2. Establish a Building and Grounds Committee – Comprise a Building and Grounds committee with experts and representatives from various parts of the school community. The ideal composition is four to eight members including the district’s superintendent and/or chief financial officer; facilities personnel; one or more school board members and building principals; and a couple of community members. This composition can provide valuable perspective, and these diverse members can serve as liaisons and advocates to the school board and community.
  3. Involve the School Community Early – The time to involve the community is before a bond is put on the ballot, not after a project is approved. Doing so establishes a commitment to transparency and a willingness to hear all perspectives. Early and frequent communication helps establish expectations and reduces the rumor mill in an age where social media can spread misinformation quickly. 
  4. Introduce an Architect and Construction Manager Early – When a CM and architect are hired together, programming precedes schematic design. This real-time, collaborative partnership has a better chance of leading to a program based on available funding and prioritized needs versus design ideals. Early collaboration can speed the release of bid packages so that long-lead-time materials arrive in proper sequence and align the project price tag with current market conditions. This is critical in this era of extremely long material delays and price increases. Project bids developed a few years ago frequently come back 20% higher, leaving districts and project teams to scramble. A collaborative architect, CM and owner dynamic avoids a siloed project culture that easily leads to finger-pointing versus working together when things go awry. Furthermore, involving a CM experienced with school projects early also allows them to identify niche funding sources that can maximize project budgets.
  5. Learn from the experiences of other districts – When vetting a project team and deciding which project delivery method to pursue, learning from the experiences of similar districts is invaluable. Some of the questions to ask include:
  • Did the relationship between the contractor, architect and district feel adversarial or collaborative? What was the variance from budget to completion?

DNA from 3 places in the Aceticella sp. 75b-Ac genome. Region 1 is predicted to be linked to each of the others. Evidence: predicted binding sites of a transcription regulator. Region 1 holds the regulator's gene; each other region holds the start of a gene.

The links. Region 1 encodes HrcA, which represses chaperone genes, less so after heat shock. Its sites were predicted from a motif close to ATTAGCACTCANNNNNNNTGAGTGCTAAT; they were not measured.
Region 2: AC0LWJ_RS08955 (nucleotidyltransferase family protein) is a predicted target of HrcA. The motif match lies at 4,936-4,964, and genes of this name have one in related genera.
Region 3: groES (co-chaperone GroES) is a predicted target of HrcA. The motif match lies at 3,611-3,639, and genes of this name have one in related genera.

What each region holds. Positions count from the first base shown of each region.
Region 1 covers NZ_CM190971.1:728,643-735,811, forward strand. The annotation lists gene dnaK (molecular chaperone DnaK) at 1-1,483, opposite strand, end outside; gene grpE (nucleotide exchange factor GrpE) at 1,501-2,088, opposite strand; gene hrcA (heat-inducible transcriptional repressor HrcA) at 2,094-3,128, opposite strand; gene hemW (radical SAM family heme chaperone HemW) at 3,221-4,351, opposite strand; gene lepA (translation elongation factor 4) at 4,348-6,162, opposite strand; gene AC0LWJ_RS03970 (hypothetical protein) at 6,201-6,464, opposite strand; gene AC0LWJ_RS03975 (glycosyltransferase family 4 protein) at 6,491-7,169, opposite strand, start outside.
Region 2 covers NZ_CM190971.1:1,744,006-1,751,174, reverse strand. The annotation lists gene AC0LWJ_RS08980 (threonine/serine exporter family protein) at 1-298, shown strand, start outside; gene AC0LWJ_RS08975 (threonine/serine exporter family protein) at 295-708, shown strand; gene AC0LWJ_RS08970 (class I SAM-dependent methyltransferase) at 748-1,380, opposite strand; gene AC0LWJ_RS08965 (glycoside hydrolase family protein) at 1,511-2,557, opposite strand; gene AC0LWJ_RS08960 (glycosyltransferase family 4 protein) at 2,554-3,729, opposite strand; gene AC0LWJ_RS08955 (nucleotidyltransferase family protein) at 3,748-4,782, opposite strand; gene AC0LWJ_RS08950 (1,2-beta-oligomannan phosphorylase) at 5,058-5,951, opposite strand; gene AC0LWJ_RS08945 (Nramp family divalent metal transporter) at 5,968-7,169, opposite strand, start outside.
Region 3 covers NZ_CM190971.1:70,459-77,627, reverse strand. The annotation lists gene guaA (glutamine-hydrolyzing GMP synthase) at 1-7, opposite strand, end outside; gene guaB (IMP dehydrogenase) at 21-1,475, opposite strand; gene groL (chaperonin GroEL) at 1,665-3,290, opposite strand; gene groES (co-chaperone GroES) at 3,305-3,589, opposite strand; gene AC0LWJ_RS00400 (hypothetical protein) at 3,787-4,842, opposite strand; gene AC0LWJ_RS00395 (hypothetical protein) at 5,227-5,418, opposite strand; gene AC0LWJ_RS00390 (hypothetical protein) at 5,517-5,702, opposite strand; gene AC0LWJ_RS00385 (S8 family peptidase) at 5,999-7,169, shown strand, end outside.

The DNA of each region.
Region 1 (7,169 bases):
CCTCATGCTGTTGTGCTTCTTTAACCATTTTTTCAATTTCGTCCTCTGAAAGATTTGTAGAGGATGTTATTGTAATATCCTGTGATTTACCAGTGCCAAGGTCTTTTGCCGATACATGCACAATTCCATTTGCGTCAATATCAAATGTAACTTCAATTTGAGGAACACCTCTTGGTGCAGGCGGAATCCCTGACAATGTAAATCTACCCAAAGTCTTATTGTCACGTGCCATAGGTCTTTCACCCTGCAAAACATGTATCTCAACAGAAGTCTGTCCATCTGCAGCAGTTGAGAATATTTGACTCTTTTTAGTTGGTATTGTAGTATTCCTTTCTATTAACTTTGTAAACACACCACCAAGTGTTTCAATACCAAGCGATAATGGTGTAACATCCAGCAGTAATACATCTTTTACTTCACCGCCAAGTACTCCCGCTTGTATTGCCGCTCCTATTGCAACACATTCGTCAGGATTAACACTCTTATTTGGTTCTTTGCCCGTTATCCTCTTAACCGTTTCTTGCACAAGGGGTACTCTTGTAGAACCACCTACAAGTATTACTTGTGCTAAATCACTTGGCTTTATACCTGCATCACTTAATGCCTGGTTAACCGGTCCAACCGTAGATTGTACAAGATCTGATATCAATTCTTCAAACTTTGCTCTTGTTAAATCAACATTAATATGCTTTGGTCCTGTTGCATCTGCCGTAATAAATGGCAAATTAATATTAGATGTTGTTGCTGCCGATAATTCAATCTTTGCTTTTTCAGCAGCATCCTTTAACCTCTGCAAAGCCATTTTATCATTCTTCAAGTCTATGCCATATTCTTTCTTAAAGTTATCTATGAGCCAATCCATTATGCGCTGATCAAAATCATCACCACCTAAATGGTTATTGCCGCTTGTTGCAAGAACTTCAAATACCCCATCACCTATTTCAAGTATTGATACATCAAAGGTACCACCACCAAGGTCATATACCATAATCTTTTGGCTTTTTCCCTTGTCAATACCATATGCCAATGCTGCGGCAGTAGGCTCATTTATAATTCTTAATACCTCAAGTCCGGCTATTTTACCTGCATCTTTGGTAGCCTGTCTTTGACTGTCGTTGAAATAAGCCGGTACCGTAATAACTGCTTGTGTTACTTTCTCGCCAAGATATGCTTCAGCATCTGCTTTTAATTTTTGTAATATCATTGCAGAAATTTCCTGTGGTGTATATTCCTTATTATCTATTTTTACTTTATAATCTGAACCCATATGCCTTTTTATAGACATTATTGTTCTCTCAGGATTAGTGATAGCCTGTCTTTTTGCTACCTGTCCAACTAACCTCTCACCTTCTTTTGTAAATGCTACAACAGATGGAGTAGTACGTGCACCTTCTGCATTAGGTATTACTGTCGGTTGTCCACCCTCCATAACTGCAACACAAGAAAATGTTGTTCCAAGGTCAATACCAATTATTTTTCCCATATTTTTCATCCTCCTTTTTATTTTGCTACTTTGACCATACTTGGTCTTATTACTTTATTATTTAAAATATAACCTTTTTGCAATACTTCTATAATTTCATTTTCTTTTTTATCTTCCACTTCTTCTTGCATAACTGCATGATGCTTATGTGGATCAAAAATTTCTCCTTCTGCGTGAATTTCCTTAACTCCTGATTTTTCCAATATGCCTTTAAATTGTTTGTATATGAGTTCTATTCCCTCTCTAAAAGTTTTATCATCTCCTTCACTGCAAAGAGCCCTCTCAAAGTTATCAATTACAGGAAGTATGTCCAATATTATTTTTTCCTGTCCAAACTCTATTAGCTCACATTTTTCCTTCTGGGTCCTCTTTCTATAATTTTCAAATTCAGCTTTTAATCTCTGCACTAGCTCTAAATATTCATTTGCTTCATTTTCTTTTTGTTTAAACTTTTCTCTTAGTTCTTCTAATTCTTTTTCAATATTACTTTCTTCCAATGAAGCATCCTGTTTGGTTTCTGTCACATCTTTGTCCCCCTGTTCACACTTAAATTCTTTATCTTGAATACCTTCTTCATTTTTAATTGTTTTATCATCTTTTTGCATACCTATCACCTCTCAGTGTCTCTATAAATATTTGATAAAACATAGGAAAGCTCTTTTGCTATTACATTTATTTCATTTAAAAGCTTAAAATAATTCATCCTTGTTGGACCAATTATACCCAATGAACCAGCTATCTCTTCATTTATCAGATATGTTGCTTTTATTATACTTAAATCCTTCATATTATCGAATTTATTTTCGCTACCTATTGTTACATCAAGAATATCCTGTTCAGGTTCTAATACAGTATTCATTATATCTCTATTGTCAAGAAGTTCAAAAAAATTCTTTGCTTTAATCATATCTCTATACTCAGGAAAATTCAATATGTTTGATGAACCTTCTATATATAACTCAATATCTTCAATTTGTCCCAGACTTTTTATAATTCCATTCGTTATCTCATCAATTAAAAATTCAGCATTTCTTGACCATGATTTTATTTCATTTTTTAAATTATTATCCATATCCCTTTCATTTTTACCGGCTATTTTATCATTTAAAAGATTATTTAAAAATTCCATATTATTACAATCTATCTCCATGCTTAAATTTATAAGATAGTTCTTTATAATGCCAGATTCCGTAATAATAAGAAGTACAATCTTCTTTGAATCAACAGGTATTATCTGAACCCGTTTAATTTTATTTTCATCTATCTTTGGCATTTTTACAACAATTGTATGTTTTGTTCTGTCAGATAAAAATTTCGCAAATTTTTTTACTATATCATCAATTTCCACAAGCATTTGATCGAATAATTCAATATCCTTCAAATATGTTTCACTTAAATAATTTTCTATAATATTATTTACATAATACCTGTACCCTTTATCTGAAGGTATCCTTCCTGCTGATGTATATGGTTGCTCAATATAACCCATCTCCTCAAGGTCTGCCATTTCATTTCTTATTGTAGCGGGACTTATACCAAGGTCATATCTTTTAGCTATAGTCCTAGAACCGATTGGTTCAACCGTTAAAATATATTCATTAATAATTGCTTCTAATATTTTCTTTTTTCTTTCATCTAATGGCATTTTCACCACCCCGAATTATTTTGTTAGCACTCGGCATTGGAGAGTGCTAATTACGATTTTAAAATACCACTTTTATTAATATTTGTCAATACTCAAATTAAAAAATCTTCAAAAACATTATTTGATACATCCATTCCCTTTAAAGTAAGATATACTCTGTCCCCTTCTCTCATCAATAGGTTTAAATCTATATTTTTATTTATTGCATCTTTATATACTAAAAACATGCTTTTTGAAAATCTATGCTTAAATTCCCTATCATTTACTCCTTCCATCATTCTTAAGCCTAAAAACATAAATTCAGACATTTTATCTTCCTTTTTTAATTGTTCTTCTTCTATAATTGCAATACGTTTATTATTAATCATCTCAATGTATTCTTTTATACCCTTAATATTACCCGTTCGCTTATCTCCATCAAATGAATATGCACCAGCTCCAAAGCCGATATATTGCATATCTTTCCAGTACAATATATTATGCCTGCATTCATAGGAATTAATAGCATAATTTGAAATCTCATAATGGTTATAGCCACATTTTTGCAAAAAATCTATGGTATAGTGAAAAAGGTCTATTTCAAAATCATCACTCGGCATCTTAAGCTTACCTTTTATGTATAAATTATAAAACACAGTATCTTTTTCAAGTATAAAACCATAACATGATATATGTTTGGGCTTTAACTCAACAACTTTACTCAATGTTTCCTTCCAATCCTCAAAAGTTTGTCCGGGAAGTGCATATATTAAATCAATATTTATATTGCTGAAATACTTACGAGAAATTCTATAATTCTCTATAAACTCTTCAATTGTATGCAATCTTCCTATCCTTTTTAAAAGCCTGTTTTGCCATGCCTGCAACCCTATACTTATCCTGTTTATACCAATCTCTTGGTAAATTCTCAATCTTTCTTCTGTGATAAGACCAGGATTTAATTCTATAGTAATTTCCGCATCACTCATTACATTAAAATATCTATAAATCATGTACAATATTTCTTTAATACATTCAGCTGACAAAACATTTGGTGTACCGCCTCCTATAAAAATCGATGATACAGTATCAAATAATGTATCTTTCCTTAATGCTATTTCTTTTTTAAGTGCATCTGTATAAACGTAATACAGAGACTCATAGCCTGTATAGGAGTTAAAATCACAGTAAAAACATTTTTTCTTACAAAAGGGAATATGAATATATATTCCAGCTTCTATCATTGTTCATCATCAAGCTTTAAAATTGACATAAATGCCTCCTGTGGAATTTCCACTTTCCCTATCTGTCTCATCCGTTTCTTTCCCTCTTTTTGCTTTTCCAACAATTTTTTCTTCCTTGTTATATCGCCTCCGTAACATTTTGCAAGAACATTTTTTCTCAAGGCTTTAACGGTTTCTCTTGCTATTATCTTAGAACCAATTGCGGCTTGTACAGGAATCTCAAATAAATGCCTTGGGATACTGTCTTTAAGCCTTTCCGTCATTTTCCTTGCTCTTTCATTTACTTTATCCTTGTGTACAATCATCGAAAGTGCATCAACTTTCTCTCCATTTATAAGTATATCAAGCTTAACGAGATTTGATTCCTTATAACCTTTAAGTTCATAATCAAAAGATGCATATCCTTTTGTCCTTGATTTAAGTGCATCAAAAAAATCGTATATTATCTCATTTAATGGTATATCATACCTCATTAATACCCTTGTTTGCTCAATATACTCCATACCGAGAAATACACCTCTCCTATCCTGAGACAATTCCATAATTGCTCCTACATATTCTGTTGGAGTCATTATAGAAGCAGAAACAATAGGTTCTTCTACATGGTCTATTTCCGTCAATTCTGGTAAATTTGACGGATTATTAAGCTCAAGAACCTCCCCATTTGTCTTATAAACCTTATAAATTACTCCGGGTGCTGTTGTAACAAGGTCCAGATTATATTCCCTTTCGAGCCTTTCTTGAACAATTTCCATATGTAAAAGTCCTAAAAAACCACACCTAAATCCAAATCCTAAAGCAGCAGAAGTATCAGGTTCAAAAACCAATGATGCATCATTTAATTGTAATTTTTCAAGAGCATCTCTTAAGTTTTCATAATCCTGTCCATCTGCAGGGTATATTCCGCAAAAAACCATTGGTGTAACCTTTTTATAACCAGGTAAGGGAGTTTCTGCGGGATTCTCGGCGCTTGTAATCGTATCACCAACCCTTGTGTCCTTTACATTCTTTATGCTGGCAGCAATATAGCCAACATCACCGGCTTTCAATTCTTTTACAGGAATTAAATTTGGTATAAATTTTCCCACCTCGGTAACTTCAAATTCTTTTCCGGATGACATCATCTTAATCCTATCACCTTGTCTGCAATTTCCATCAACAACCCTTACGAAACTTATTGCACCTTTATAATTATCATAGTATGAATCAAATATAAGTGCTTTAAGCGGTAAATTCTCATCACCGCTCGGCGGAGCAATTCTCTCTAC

• Did the construction manager or general contractor have full-time, on-site supervision? 
  • Did your board stay engaged and feel informed? What forms of communication were used and how often? 
  • What were the benefits and drawbacks of your various project delivery approaches? 

School associations such as Missouri School Board Association (MSBA), Illinois School Board Association /ISBA), Missouri Association of School Administrators (MASA), Illinois Association of School Administrators (IASA), Missouri Association of School Business Officials (MOASBO) and Illinois Association of School Business Officials (IASBO) also can provide valuable information sharing, educational resources, professional development opportunities, job-specific certifications and networking opportunities.

For more information about various project delivery methods used on school projects, contact Amanda Bohnert, Chief Marketing Officer, at amanda.bonhert@smwilson.com

As the area leader in public school construction, S. M. Wilson’s Pre-K to 12th-grade education project expertise includes $1.5 billion in local work for more than 65 schools in more than 30 school districts, including constructing more than 6,000 classrooms.  The firm has managed $3.6 billion in CMAR projects with 80% of the firm’s education work utilizing this delivery method. S. M. Wilson is working on school-build programs for Alton CUSD 11, Columbia Public Schools, Edwardsville CUSD 7, Francis Howell School District, Hallsville School District, Jefferson City School District, Ladue School District, Pattonville School District and Rochester CUSD. Learn more at smwilson.com/markets-education.